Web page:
Re-Staining [and Then Painting] Furniture [Not a Love Story]

Once upon a time I found a pair of bar stools at Goodwill for $10.


Obviously I bought them even though they were the wrong color. I mean, c’mon. $10!

I brought them home and Googled “how to re-stain furniture.” I found this nifty article that said if I used Minwax PolyShades I wouldn’t even need to sand the bar stools.


That nifty article was a bullshit lie.


In retrospect, I wish I had found this article and just done things the hard (but correct!) way. I would have beautiful oaken bar stools.

Instead, I got really pissed and sanded all the stain off by hand, thinking I would start from scratch.


(As a plus, I no longer have fingerprints, so I can finally fulfill my lifelong dream of becoming a master spy.)

A helpful friend suggested that maybe I should just paint them white. This appealed to me. I have a lot of other white furniture. White makes small apartments look bigger. White is shaker-esque, and we all know that shaker things are in right now.

So I went back to Home Depot and bought white paint. Or rather, I bought clear base. And had to go back a third time and get actual white paint. And this point, I thought to myself: “Would not it have been easier (and likely more cost-effective) to just purchase white bar stools from IKEA or anywhere?”

Yes, but why stop when you’re already behind?


  • 120-grit sandpaper (I didn’t use the 100-grit pictured here, but I bought it, just in case)
  • 1-1/2” paint brush (just get the cheapest one you can find, then you can throw it away)
  • Glidden Premium Interior paint, 1 quart of flat/matte white (don’t eff up and accidentally get clear)
  • Something to paint on. (I threw away the plastic drop-cloth I used when I was staining in my fit of rage, so I just ripped a trash bag in half. If you don’t paint like a 4-year-old, you should be fine.)

Although it would have been 10x easier and probably more cost-effective to just purchase already-white bar stools, I love the way my bar stools turned out.


Inspiration Lately | 9-29-14

fall_finds. image rights:

Thrifted fall finds.

cute_cat. image rights:

Sweet snuggle cats to spend my rainy days with.

confluenceparkdenver. image rights:

Cutie vintage loafers from Planet Detroit perfect for exploring Denver’s Confluence Park.

sylviaplathbeer. image rights:

Reading on my roof with a beautifully inscribed book from my new favorite bookstore  and a Great Divide DPA in hand.

stephenkingonwriting. image rights:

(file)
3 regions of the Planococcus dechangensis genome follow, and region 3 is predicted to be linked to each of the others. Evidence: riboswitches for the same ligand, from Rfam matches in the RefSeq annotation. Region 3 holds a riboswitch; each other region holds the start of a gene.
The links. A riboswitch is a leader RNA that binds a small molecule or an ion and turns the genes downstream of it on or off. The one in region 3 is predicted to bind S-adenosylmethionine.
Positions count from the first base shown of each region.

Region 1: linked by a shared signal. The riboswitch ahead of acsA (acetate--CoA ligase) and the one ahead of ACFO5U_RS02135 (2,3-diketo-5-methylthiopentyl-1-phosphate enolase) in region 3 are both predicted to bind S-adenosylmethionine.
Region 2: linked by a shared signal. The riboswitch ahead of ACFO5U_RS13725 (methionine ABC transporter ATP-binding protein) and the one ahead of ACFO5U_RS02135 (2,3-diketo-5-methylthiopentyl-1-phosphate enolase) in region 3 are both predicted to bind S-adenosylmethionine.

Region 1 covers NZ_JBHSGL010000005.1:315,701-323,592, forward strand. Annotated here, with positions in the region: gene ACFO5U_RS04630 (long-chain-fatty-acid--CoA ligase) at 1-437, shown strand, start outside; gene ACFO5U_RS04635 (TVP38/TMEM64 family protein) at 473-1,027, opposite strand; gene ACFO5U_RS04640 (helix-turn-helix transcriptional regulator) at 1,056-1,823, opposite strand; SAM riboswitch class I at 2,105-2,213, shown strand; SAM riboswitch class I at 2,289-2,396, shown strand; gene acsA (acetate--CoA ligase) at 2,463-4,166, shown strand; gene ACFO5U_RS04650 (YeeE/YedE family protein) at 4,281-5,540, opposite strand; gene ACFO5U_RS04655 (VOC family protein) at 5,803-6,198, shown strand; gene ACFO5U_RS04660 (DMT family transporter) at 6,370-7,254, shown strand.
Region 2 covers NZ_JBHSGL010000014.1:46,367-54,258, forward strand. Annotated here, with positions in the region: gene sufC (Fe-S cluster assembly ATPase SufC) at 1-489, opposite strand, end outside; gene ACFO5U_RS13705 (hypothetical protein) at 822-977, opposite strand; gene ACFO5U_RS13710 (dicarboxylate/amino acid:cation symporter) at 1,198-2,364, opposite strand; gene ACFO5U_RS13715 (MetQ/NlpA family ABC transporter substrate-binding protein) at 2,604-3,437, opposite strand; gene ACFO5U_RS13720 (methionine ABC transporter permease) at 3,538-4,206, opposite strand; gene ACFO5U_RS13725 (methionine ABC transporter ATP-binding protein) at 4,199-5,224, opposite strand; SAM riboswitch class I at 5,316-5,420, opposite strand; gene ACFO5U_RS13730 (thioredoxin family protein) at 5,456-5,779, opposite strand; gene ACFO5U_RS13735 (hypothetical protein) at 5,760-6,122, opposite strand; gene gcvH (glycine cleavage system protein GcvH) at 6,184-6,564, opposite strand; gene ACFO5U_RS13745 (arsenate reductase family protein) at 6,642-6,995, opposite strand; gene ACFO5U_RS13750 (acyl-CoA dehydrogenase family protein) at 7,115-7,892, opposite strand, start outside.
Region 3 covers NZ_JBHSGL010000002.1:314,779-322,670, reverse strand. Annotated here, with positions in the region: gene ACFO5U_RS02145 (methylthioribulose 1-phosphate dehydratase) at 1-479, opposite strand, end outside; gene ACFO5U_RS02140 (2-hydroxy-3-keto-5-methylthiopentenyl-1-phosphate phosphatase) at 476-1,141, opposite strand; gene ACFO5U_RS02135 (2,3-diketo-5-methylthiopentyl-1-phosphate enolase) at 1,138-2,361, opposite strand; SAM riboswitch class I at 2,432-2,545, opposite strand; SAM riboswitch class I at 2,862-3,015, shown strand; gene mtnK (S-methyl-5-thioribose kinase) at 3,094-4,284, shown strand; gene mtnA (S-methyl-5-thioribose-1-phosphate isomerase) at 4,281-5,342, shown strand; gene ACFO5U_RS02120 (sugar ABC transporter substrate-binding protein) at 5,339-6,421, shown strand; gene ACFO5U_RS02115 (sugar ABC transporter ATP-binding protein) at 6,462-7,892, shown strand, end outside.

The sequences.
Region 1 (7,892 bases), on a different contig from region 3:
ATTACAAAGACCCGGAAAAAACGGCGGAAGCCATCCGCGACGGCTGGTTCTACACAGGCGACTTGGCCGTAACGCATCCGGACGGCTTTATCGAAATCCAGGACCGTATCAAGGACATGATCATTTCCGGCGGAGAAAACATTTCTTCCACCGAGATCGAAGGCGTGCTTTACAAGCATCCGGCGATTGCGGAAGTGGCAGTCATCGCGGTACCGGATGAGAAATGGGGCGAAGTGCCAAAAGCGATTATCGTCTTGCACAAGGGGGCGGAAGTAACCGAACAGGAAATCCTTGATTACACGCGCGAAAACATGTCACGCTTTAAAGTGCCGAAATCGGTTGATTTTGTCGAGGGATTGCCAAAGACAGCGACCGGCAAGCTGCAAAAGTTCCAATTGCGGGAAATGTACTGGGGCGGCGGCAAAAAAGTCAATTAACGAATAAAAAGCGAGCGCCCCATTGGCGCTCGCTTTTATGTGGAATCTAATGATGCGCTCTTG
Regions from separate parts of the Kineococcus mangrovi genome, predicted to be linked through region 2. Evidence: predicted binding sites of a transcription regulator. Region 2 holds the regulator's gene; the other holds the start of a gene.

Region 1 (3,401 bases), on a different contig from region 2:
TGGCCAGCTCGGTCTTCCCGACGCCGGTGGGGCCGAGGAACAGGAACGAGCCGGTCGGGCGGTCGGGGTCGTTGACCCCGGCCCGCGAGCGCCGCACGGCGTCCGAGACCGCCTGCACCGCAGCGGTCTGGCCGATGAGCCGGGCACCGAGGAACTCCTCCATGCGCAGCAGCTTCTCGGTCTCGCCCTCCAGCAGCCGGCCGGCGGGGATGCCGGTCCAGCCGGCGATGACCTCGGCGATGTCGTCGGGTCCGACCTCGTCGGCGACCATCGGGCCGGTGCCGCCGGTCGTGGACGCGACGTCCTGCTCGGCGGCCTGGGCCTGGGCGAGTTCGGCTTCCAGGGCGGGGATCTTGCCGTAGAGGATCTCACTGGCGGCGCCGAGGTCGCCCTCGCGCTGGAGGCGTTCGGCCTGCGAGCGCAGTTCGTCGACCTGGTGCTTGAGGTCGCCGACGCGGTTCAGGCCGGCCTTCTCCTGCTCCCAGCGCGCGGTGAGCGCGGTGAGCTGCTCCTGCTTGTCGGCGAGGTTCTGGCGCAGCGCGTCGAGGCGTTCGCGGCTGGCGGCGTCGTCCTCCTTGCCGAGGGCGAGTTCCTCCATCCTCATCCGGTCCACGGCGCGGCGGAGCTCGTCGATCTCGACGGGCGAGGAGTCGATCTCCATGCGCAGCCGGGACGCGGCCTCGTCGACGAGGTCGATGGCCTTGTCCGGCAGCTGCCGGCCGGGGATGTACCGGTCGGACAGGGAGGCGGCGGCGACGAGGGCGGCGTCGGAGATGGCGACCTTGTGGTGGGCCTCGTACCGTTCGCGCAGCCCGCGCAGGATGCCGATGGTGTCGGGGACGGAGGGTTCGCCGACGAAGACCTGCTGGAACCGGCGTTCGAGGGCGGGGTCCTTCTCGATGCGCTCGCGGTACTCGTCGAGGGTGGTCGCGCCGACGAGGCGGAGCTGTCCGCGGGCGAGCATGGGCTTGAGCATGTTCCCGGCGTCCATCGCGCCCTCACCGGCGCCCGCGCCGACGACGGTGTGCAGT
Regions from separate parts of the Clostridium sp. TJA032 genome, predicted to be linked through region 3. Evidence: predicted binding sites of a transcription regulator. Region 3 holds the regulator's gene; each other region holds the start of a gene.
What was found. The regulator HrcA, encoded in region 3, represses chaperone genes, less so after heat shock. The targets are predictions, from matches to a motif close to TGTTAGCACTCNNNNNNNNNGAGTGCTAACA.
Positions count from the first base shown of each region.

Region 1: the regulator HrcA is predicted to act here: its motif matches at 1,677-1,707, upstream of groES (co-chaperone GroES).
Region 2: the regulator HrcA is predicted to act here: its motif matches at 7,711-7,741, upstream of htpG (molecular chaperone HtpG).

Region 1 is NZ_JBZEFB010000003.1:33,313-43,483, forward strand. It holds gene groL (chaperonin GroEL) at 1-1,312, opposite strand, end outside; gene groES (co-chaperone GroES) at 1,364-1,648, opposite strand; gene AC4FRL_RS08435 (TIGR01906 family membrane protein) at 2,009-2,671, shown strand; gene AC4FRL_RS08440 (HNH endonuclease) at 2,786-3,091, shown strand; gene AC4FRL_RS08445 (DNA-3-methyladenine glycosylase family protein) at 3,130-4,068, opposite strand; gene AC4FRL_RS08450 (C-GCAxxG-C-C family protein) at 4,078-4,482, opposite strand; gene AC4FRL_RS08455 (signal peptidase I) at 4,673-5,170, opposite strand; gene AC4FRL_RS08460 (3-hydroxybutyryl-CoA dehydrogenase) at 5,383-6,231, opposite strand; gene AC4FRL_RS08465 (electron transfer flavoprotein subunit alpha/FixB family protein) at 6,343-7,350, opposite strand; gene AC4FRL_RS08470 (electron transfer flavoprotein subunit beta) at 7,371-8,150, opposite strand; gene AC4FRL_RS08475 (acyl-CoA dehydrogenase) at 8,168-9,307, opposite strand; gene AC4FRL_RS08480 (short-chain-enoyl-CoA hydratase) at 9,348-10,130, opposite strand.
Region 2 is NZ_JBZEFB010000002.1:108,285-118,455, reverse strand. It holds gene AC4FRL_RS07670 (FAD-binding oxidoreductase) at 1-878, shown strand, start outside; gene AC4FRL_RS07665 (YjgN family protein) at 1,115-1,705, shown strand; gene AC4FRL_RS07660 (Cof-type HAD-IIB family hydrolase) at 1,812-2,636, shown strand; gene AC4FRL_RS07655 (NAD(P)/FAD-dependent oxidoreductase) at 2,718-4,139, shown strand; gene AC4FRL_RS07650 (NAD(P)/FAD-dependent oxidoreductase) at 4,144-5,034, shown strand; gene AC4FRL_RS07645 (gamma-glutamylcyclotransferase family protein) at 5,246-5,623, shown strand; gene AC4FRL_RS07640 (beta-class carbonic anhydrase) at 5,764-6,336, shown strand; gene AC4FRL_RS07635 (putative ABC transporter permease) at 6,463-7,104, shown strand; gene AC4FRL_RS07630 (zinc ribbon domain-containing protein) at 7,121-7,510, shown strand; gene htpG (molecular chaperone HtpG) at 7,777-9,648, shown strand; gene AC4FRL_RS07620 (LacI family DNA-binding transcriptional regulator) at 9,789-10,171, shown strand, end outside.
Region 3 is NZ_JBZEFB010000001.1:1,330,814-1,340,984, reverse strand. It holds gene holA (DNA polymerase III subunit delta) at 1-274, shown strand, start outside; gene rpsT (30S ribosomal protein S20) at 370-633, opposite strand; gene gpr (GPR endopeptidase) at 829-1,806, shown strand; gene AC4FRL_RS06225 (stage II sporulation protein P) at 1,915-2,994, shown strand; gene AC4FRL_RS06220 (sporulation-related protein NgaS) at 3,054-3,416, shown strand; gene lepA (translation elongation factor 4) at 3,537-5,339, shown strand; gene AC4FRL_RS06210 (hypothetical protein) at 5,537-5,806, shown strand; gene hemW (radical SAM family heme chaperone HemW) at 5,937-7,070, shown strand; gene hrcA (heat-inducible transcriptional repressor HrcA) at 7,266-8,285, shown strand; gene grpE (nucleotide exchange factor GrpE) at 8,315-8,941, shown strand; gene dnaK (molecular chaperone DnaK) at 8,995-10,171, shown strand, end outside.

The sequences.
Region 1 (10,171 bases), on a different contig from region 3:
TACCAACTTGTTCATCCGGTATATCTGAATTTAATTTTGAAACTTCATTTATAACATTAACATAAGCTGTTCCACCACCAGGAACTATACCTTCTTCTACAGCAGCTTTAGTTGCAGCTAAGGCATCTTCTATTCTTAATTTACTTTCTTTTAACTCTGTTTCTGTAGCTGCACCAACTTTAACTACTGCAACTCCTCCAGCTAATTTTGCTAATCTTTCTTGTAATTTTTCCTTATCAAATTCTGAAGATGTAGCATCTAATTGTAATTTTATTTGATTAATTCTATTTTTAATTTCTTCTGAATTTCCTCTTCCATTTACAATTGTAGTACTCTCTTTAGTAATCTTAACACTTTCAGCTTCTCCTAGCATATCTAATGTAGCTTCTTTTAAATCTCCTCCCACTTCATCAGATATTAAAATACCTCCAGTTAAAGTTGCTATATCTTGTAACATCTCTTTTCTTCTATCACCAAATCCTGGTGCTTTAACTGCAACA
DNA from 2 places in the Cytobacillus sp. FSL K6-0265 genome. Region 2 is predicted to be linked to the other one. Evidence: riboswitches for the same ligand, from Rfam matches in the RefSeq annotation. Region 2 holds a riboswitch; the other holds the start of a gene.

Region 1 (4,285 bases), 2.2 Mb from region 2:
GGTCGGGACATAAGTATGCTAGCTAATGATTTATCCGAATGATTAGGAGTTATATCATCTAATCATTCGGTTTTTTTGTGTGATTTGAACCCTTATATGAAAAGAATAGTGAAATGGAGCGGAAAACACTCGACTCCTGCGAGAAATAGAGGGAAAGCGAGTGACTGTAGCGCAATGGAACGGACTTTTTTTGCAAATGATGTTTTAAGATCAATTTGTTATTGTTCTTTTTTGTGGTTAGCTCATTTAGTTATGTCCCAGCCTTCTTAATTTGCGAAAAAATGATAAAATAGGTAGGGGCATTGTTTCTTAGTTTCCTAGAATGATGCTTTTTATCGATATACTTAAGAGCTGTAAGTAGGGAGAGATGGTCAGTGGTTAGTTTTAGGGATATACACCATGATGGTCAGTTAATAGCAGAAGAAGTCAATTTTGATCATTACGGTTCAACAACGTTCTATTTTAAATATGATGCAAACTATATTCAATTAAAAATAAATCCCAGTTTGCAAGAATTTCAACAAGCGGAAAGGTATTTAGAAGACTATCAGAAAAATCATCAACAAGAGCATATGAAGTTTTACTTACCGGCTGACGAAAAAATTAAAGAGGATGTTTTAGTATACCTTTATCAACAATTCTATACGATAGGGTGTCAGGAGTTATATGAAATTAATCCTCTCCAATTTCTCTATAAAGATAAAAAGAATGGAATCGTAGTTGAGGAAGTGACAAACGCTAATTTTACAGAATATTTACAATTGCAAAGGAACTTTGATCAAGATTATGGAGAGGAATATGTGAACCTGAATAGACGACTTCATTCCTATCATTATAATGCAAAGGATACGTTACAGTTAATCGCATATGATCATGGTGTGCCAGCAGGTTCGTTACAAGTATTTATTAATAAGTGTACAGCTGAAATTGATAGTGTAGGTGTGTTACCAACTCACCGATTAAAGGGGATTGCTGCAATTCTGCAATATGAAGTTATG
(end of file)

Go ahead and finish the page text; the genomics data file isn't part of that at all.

This passage from Stephen King’s On Writing, where he describes how he writes for his Ideal Reader (I.R.), his wife Tabby.

voodoodoughnutdenver. image rights:

My first pink box.

image rights:

An early morning spent here, finally finding some new words.

The world’s cutest heavy metal brewery and the good conversation I found there.

A perfect couch for a 324 square foot space.

And a few still-to-be-completed, highly ambitious weekend goals.

Here’s to accomplishing everything on our lists for the week. What projects are you working on?


P.S. Add to the list: siblings who catch my spelling errors and tell me if my blog is cool or not.

How to Move Cross Country with Cats (Without Wanting to Die)

This is Jane (left) and Austen (right). They are six-years-old this year, but don’t let their age fool you. They are a brother/sister power couple that enjoys destroying curtains, christening brand new furniture with their claws, and destroying any and all plants ever created. They are the great loves of my life, and they recently survived a 1200 mile move from Michigan to Colorado. Here’s how.

1. Prepare for weeks. If your cats are anything like mine (i.e. normal cats) they don’t enjoy being in a moving vehicle or uprooted from the home they love and rule over. I bought this pet carrier a few weeks before my move and made it a “safe space” for my cats to be in while I was packing/moving things into storage. I put their bed inside, some of their favorite toys, and a tiny litter box. They didn’t love it or frequently go in it prior to the move, but it wasn’t totally new to them when I locked them in it for approximately 30 hours, and I think that made a huge difference.